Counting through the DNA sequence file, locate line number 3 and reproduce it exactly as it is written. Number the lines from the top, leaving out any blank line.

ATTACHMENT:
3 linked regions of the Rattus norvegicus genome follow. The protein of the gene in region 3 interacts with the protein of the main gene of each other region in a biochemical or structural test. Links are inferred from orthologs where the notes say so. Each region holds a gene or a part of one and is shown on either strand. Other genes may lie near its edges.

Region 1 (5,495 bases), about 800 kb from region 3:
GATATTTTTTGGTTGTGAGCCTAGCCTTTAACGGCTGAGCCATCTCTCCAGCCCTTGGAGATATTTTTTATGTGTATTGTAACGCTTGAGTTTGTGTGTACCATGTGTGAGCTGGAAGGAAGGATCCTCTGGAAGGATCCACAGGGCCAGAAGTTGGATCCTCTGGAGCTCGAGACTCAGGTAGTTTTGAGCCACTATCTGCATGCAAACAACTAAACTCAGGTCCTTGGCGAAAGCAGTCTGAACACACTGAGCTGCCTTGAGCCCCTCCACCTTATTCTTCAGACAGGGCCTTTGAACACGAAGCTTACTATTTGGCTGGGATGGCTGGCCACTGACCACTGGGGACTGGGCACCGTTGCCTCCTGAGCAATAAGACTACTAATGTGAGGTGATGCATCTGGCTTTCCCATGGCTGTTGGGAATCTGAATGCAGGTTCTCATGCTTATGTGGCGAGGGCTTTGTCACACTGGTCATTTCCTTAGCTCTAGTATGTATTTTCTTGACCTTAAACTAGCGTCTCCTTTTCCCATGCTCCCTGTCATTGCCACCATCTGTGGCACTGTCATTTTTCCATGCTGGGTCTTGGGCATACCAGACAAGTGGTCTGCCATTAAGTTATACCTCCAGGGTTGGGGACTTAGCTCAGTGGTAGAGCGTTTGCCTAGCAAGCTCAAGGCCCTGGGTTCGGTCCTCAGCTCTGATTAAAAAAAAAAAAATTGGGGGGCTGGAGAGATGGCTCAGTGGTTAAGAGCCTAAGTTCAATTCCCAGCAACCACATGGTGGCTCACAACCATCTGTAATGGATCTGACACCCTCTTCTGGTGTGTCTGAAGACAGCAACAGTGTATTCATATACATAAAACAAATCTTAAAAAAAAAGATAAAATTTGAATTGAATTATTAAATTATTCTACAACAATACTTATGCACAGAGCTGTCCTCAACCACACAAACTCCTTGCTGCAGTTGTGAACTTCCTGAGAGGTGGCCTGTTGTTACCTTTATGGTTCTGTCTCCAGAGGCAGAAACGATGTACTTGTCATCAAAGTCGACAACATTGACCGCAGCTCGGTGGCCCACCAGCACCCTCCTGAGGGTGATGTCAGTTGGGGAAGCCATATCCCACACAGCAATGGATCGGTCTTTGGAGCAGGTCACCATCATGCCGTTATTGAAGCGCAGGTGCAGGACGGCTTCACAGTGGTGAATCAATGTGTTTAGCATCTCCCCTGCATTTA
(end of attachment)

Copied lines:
GATATTTTTTGGTTGTGAGCCTAGCCTTTAACGGCTGAGCCATCTCTCCAGCCCTTGGAGATATTTTTTATGTGTATTGTAACGCTTGAGTTTGTGTGTACCATGTGTGAGCTGGAAGGAAGGATCCTCTGGAAGGATCCACAGGGCCAGAAGTTGGATCCTCTGGAGCTCGAGACTCAGGTAGTTTTGAGCCACTATCTGCATGCAAACAACTAAACTCAGGTCCTTGGCGAAAGCAGTCTGAACACACTGAGCTGCCTTGAGCCCCTCCACCTTATTCTTCAGACAGGGCCTTTGAACACGAAGCTTACTATTTGGCTGGGATGGCTGGCCACTGACCACTGGGGACTGGGCACCGTTGCCTCCTGAGCAATAAGACTACTAATGTGAGGTGATGCATCTGGCTTTCCCATGGCTGTTGGGAATCTGAATGCAGGTTCTCATGCTTATGTGGCGAGGGCTTTGTCACACTGGTCATTTCCTTAGCTCTAGTATGTATTTTCTTGACCTTAAACTAGCGTCTCCTTTTCCCATGCTCCCTGTCATTGCCACCATCTGTGGCACTGTCATTTTTCCATGCTGGGTCTTGGGCATACCAGACAAGTGGTCTGCCATTAAGTTATACCTCCAGGGTTGGGGACTTAGCTCAGTGGTAGAGCGTTTGCCTAGCAAGCTCAAGGCCCTGGGTTCGGTCCTCAGCTCTGATTAAAAAAAAAAAAATTGGGGGGCTGGAGAGATGGCTCAGTGGTTAAGAGCCTAAGTTCAATTCCCAGCAACCACATGGTGGCTCACAACCATCTGTAATGGATCTGACACCCTCTTCTGGTGTGTCTGAAGACAGCAACAGTGTATTCATATACATAAAACAAATCTTAAAAAAAAAGATAAAATTTGAATTGAATTATTAAATTATTCTACAACAATACTTATGCACAGAGCTGTCCTCAACCACACAAACTCCTTGCTGCAGTTGTGAACTTCCTGAGAGGTGGCCTGTTGTTACCTTTATGGTTCTGTCTCCAGAGGCAGAAACGATGTACTTGTCATCAAAGTCGACAACATTGACCGCAGCTCGGTGGCCCACCAGCACCCTCCTGAGGGTGATGTCAGTTGGGGAAGCCATATCCCACACAGCAATGGATCGGTCTTTGGAGCAGGTCACCATCATGCCGTTATTGAAGCGCAGGTGCAGGACGGCTTCACAGTGGTGAATCAATGTGTTTAGCATCTCCCCTGCATTTA